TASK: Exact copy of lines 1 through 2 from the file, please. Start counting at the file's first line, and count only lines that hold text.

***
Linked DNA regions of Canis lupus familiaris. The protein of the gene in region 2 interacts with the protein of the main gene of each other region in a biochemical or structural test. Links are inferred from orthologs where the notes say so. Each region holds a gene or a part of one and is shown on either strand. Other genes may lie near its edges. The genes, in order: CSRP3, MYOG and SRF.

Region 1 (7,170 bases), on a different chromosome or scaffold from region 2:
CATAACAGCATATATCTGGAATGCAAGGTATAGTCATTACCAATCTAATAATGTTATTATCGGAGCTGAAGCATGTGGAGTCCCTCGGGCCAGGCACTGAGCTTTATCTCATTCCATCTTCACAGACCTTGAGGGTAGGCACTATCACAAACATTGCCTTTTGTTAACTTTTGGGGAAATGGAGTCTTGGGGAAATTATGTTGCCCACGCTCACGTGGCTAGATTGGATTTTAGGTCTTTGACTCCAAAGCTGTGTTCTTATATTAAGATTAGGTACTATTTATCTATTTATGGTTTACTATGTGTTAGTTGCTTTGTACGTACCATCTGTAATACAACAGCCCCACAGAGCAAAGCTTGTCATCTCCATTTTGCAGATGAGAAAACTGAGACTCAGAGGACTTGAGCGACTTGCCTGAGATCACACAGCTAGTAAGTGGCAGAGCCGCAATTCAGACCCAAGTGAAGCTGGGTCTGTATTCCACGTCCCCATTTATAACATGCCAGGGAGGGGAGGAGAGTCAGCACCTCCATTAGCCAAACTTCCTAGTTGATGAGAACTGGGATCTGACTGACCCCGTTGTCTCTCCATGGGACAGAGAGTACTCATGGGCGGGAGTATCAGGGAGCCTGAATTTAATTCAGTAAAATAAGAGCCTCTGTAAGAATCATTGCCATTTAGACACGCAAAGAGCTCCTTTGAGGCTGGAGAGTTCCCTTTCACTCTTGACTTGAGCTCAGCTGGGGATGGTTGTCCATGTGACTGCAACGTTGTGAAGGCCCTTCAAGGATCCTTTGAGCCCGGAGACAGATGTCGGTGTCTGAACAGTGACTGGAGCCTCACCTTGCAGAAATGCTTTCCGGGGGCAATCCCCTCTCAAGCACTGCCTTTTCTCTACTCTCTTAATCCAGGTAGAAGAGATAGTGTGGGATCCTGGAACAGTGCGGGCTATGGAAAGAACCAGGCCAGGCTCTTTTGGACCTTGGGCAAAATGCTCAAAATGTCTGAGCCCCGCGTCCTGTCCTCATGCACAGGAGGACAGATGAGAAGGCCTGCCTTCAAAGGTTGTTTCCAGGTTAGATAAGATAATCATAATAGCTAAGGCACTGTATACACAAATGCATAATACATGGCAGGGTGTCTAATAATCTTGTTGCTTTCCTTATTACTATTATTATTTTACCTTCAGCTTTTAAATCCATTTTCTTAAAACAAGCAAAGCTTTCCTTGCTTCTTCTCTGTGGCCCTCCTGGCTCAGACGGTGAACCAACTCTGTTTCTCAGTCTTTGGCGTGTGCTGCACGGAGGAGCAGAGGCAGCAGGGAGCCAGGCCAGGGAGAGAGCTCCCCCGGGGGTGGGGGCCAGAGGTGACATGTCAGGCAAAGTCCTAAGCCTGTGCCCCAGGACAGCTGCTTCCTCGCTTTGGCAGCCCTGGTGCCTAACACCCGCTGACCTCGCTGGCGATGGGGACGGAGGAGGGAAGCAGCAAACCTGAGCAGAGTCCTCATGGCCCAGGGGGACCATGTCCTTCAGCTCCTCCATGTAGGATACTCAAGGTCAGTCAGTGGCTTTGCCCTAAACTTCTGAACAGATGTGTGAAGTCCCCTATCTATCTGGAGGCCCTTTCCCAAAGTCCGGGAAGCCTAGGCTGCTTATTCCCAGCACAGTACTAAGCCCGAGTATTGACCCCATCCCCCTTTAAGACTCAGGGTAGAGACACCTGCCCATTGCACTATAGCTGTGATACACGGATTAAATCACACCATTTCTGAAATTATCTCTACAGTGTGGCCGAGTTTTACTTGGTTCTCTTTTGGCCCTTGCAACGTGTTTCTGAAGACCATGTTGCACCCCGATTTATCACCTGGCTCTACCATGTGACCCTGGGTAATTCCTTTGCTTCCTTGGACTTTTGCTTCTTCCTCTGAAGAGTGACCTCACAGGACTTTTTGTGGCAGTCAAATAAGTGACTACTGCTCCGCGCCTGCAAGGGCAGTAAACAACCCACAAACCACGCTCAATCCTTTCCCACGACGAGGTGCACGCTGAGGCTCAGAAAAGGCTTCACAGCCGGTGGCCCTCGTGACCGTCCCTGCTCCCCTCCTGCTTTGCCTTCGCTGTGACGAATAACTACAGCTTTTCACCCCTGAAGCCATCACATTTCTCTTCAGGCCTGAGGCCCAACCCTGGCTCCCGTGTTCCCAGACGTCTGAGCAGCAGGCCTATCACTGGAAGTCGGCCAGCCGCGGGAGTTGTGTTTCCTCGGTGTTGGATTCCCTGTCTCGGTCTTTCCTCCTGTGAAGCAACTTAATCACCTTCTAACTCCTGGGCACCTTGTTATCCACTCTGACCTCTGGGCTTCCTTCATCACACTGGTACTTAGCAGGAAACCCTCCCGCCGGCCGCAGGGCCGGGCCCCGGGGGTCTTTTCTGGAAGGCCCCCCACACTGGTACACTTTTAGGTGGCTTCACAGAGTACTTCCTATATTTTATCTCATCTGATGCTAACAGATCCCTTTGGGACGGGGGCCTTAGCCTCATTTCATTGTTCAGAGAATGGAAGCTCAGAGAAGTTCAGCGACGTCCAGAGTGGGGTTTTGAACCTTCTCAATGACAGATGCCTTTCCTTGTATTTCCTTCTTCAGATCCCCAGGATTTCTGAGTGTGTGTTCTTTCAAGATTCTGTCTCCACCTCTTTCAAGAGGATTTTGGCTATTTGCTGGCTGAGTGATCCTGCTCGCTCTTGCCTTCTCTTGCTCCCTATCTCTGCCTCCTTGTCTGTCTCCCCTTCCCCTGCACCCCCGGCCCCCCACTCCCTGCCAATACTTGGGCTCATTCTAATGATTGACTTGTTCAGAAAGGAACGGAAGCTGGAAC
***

Linked DNA regions of Canis lupus familiaris. The protein of the gene in region 2 interacts with the protein of the main gene of each other region in a biochemical or structural test. Links are inferred from orthologs where the notes say so. Each region holds a gene or a part of one and is shown on either strand. Other genes may lie near its edges. The genes, in order: CSRP3, MYOG and SRF.

Region 1 (7,170 bases), on a different chromosome or scaffold from region 2: